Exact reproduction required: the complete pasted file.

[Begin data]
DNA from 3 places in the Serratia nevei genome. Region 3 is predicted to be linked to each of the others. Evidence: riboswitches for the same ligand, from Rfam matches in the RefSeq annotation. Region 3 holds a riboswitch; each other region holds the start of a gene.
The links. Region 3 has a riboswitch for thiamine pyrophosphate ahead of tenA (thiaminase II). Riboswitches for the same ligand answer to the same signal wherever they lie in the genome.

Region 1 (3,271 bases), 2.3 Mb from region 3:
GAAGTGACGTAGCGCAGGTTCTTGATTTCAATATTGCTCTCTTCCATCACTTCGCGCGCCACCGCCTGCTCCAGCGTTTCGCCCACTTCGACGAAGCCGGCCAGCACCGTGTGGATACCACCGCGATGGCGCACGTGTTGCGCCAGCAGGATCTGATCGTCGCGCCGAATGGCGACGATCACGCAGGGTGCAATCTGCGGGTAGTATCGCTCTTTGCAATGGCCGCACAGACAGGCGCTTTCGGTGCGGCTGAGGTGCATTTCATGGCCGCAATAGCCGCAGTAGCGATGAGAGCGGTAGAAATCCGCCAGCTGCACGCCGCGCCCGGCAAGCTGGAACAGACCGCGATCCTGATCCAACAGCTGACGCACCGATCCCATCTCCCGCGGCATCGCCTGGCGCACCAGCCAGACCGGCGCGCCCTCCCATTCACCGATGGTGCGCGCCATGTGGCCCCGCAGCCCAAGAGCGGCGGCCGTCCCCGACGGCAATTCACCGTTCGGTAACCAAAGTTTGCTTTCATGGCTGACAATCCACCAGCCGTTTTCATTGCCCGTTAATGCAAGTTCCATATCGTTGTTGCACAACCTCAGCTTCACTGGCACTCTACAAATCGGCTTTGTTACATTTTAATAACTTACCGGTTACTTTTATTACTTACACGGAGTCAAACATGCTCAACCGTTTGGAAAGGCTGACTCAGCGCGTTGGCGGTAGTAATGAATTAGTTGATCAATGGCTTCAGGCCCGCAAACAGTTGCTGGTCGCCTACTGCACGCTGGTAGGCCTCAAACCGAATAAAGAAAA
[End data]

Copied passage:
DNA from 3 places in the Serratia nevei genome. Region 3 is predicted to be linked to each of the others. Evidence: riboswitches for the same ligand, from Rfam matches in the RefSeq annotation. Region 3 holds a riboswitch; each other region holds the start of a gene.
The links. Region 3 has a riboswitch for thiamine pyrophosphate ahead of tenA (thiaminase II). Riboswitches for the same ligand answer to the same signal wherever they lie in the genome.

Region 1 (3,271 bases), 2.3 Mb from region 3:
GAAGTGACGTAGCGCAGGTTCTTGATTTCAATATTGCTCTCTTCCATCACTTCGCGCGCCACCGCCTGCTCCAGCGTTTCGCCCACTTCGACGAAGCCGGCCAGCACCGTGTGGATACCACCGCGATGGCGCACGTGTTGCGCCAGCAGGATCTGATCGTCGCGCCGAATGGCGACGATCACGCAGGGTGCAATCTGCGGGTAGTATCGCTCTTTGCAATGGCCGCACAGACAGGCGCTTTCGGTGCGGCTGAGGTGCATTTCATGGCCGCAATAGCCGCAGTAGCGATGAGAGCGGTAGAAATCCGCCAGCTGCACGCCGCGCCCGGCAAGCTGGAACAGACCGCGATCCTGATCCAACAGCTGACGCACCGATCCCATCTCCCGCGGCATCGCCTGGCGCACCAGCCAGACCGGCGCGCCCTCCCATTCACCGATGGTGCGCGCCATGTGGCCCCGCAGCCCAAGAGCGGCGGCCGTCCCCGACGGCAATTCACCGTTCGGTAACCAAAGTTTGCTTTCATGGCTGACAATCCACCAGCCGTTTTCATTGCCCGTTAATGCAAGTTCCATATCGTTGTTGCACAACCTCAGCTTCACTGGCACTCTACAAATCGGCTTTGTTACATTTTAATAACTTACCGGTTACTTTTATTACTTACACGGAGTCAAACATGCTCAACCGTTTGGAAAGGCTGACTCAGCGCGTTGGCGGTAGTAATGAATTAGTTGATCAATGGCTTCAGGCCCGCAAACAGTTGCTGGTCGCCTACTGCACGCTGGTAGGCCTCAAACCGAATAAAGAAAA